By Jill Chafin
I've always been a fan of New Year's Resolutions. The excitement of a new year, a new number, a new me. It's like hitting reset on life. You can be anything you want this year! Forget last year's mistakes, failings, disappointments, heart breaks. Shake it off, it doesn't matter. Today is a fresh start.
I still believe this, to a certain degree. But I woke up this morning and realized, I'm still me. The same old me. And if I want to change, I need to work my butt off at it.
Year after year I found myself stating the same resolutions, over and over again: This year I will publish my novel. This year I will save X amount of dollars. This year I will be come fluent in Spanish. December 31st would come slamming into my face, and I'd curl up in a defeated ball, sobbing at all the failed promises of the closing year.
Except this year. I woke up today, January 1st, and realized I'd finally achieved one of my long-lasting goals: having X amount of dollars in my savings account. I should say WE achieved this goal since my husband is the main bread winner these days. But it was my goal, it's always been my goal, for as long as I can remember. And yet I failed, we failed, year after year, to have any decent savings account. Being a self-employed, struggling artist who failed to pay quarterly taxes, I simply watched as each year's savings disappeared with a single poof as one lump electronic payment to the IRS. Thanks 15% self-employment tax. Bye-bye savings.
So what did I do differently in 2018? For starters, I made some hefty payments to the IRS so that I could have peace of mind that our savings account was all ours. And we did make more money this past year. But achieving this goal – this resolution – came down to this: writing it down AND writing out a detailed plan. I figured out how much we'd have to save on a monthly basis. I broke that down to weekly deposits, and I worked hard to sock away that money. Because we're both self-employed, our income is continuously sporadic. Some months we saved more. Some we saved much less. And we were even hit with unexpected moving costs. Yet I refused to touch whatever I had set aside, even if it meant not eating out that week.
I've read countless budgeting tips and have downloaded multiple budgeting apps. I use these budgeting apps religiously. But it took actually writing down my goal, and coming up with a very detailed plan, to finally make it happen. There's something to be said about good-old fashioned handwriting – the paper and pen locking you in, like a contract. And then dedicating yourself to look at that paper at least once a week, updating it with your progress.
Now what's in store for 2019? Another persistent goal is to finally publish a novel. I've written a few of them, and they all hang over me, like dirty, crusty dishes that refuse to be scrubbed and put away. My novels all need a lot of work: editing, rewriting, restructuring. Hours and hours loom ahead of me. I often say forget it, and curl up on the couch with a hot cup of tea or decide it's time to deep clean the storage closet. And then I have a good cry at the end of the year because I failed, once again. I've been longing to publish one of my novels since I was like 20. That's almost 20 years of streaming tears on New Year's Eve.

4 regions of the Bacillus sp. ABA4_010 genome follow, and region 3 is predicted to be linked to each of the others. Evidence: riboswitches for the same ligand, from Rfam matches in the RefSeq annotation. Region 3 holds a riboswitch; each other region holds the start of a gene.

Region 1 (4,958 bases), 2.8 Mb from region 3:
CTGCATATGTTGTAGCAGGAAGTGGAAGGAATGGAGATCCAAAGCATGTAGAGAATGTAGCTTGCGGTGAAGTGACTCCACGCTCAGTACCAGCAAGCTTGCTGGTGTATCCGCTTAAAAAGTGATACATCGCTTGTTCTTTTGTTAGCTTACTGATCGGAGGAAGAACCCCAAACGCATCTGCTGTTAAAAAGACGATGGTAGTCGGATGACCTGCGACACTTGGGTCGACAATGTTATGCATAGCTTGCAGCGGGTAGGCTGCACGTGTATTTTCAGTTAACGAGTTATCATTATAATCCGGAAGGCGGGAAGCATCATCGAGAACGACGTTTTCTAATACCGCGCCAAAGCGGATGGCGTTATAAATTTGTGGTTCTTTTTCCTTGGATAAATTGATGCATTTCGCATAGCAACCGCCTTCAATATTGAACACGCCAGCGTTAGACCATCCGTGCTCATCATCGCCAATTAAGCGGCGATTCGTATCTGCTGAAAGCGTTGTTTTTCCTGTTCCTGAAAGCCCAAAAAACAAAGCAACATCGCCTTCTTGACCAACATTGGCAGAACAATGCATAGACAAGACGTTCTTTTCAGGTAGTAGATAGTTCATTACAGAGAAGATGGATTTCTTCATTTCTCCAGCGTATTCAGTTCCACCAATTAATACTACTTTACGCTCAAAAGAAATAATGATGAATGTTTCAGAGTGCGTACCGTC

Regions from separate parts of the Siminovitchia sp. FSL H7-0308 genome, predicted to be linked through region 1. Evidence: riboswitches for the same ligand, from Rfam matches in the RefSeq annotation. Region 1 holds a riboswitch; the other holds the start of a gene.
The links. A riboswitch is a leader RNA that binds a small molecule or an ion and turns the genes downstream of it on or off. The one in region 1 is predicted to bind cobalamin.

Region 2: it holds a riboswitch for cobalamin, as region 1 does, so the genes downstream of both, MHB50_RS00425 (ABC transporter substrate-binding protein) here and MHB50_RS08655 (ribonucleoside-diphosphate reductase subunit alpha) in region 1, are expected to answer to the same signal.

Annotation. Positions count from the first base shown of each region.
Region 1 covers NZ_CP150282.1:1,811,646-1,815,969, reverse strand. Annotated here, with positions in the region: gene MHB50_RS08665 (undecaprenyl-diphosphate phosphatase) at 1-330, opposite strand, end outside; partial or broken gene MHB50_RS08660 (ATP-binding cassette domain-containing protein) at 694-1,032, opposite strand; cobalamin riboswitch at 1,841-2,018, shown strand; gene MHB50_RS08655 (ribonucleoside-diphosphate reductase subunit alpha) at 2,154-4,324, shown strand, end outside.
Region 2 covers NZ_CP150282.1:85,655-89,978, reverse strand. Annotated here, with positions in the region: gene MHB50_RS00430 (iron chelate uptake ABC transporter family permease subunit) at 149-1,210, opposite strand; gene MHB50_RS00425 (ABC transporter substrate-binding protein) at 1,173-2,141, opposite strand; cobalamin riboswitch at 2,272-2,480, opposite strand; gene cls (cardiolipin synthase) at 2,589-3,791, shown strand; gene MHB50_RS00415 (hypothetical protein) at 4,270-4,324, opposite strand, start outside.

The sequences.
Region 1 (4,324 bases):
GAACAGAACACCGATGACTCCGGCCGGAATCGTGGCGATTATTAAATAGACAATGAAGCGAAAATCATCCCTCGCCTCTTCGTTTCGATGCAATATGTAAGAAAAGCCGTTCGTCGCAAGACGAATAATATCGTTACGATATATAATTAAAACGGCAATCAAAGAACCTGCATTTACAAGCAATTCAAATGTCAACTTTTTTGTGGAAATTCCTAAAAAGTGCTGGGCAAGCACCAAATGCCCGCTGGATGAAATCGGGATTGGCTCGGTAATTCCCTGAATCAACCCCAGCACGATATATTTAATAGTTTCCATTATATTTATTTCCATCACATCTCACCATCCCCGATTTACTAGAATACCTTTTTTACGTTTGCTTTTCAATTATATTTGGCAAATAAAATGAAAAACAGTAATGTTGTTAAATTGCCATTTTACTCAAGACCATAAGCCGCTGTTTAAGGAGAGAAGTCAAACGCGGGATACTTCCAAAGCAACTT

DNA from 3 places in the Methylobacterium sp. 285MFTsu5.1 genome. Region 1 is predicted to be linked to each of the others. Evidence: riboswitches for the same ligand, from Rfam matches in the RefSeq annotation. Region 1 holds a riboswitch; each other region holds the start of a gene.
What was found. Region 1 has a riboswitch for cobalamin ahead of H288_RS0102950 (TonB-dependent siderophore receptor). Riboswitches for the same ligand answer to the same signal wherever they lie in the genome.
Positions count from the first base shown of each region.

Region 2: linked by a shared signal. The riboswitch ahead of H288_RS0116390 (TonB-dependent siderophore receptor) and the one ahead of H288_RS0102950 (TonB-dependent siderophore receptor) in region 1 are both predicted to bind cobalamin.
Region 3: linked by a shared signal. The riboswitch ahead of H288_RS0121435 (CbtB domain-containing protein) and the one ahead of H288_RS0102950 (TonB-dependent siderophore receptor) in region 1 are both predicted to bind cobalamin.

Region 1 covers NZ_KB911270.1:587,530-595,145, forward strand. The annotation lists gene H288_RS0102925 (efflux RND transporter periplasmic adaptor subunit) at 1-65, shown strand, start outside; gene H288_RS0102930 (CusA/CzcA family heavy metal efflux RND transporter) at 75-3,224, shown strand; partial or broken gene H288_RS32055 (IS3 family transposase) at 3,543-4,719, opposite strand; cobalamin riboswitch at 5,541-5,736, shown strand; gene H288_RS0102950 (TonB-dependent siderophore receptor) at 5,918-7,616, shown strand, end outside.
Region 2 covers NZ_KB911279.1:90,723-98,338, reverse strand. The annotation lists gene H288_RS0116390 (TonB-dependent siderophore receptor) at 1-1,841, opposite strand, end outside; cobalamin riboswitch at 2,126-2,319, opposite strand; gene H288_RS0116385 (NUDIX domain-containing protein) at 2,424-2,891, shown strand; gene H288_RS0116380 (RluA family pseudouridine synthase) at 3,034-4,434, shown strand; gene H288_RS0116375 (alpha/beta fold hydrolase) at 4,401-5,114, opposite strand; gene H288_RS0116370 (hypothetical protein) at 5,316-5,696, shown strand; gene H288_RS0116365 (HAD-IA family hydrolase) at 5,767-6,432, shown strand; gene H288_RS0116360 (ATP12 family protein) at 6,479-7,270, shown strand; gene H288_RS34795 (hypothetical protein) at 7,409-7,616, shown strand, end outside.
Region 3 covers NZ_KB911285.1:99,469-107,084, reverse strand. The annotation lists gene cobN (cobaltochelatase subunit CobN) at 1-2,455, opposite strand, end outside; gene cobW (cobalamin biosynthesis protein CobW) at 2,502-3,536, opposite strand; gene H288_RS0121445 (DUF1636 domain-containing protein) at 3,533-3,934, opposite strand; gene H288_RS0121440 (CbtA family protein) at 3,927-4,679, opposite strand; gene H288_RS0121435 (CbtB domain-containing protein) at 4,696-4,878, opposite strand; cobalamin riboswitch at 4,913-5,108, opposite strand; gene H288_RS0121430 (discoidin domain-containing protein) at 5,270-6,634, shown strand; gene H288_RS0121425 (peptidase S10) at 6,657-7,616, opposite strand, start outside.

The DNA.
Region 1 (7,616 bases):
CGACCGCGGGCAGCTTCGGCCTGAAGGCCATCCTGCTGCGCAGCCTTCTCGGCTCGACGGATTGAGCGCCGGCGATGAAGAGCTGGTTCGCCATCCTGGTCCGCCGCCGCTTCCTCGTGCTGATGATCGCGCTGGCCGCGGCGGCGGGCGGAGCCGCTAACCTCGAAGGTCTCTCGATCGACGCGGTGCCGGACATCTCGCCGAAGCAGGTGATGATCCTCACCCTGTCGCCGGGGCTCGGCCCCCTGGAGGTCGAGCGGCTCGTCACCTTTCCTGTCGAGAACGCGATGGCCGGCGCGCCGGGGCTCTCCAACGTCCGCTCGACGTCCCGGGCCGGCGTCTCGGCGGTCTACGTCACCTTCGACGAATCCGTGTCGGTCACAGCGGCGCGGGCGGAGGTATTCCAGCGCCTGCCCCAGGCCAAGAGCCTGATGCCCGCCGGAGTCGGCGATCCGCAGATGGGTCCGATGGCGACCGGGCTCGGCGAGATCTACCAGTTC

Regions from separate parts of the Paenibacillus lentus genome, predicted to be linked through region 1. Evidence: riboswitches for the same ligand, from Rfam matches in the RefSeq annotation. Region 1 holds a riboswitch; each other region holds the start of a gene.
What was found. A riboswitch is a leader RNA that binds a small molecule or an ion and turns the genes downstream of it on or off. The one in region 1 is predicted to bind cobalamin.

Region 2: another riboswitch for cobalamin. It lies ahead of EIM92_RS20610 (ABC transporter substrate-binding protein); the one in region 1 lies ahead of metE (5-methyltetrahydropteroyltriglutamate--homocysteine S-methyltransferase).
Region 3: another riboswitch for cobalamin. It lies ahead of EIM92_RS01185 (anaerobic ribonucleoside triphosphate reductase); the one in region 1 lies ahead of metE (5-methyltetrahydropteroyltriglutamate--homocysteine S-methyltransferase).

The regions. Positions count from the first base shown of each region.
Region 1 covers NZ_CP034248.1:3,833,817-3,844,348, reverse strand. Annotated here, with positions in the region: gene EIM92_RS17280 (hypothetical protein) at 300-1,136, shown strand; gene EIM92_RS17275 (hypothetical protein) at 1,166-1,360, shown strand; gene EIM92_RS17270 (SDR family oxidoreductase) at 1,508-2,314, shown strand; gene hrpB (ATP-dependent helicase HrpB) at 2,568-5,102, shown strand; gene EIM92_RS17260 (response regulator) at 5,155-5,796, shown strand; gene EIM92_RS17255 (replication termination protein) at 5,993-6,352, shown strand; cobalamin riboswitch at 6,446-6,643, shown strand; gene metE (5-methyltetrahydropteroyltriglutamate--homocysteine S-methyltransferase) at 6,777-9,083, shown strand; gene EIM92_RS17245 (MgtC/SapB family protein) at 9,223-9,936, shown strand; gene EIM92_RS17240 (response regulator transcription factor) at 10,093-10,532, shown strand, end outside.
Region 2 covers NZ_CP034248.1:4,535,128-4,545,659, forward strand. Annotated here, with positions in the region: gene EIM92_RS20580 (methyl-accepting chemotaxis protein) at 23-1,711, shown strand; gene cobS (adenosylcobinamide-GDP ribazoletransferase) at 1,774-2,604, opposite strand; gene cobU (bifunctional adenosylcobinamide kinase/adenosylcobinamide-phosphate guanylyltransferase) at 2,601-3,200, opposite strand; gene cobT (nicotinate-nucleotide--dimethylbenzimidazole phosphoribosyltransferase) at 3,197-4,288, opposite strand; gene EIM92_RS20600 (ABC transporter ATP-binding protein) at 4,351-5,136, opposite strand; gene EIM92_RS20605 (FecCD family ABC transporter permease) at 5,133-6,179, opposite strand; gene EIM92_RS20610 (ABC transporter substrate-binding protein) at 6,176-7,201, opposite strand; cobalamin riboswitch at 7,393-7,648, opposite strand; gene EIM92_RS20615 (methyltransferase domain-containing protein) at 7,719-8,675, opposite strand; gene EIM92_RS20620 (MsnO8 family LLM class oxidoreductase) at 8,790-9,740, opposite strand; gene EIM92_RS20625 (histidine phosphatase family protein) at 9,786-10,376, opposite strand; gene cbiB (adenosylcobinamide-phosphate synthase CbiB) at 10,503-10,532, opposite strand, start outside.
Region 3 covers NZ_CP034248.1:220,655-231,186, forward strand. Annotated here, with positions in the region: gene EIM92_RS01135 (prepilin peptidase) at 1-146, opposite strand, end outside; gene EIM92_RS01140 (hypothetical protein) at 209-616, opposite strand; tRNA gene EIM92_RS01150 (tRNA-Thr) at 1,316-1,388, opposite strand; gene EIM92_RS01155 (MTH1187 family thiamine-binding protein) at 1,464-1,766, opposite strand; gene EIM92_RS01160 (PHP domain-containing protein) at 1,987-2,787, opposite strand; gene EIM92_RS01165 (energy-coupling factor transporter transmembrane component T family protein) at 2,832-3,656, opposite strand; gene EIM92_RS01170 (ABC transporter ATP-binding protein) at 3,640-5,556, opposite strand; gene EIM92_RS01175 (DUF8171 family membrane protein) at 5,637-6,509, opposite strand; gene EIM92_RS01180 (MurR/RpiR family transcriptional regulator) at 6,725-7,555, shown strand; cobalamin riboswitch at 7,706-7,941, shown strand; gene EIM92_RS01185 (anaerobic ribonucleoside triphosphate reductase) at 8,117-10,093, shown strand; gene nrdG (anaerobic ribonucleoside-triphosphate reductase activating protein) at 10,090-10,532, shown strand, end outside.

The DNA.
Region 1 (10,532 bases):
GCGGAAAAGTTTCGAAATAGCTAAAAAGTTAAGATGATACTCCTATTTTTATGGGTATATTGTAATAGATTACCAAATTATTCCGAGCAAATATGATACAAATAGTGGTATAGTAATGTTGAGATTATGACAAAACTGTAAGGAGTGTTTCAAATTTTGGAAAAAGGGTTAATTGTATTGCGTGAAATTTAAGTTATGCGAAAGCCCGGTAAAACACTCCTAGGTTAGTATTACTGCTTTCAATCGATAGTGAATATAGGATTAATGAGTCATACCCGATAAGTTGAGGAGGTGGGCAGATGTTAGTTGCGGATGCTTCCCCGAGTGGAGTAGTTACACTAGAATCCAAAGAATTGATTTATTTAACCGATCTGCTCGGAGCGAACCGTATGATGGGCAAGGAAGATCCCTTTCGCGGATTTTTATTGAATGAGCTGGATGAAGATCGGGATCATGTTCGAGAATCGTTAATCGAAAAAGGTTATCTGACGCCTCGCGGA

How do I make it happen THIS YEAR? How do I make 2019 the year I completely finish a novel, edit it profusely, find an agent, find a publisher, and sit back with a sigh of relief on New Year's Eve with a hard copy safely nestled in my hands?
For starters, I need to jumpstart my writing routine. Yes, I spend a good part of the day chasing two small children, cleaning up the wake of their tornadoes. But there are also plenty of hours spent staring blankly at Facebook or binge-watching the latest Netflix phenomenon. So I think a more tangible, immediate goal is to start blogging. My goal is to post something every week this year. That's 52 blog posts that will be online by the time 2020 rolls around. Do you think I can do it? Yes. I can. And I know it'll get me more connected with the immediate satisfaction of writing.
And finally, the goal of tackling these novels. I need to write a super detailed plan, like a syllabus for my work. I think back to my college days and how diligently I slaved away on whatever assignment was at hand, always turning it in by the deadline, waiting for that A to appear in my grade book. I usually hated the assignment, but I still did it and I did it well. It's time to bring out the paper and pen, to write down a month-by-month plan, and to do it. And that means maybe turning off the TV and gasp – taking a break from Facebook.
Here's my suggestion to you and whatever goal/resolution/aspiration you have for 2019: Write it down. Write it multiple places – notebooks, papers pinned up on the wall, reminders that beep every day on your phone. And write out an actual plan. You want to lose weight? Figure out which days you're going to go to the gym, actually write down the specific time in your calendar, print out meals in advance, write down your desired weight, or have a chart with reward stickers. Do whatever it takes but get those details down in print. And obviously make them realistic (at least somewhat). You could set the goal of saving a million dollars in 2019, but maybe it'll be easier to save five grand first?
So here begins the journey of 2019. We'll meet back on December 31st and celebrate our great year of success.
Jill A. Chafin is a freelance writer, aerialist & dancer, food enthusiast, and mama. She was runner-up in the 2012 America's Next Author Competition and holds a BA in Psychology from the University of North Carolina at Chapel Hill. She's currently working on several novels.
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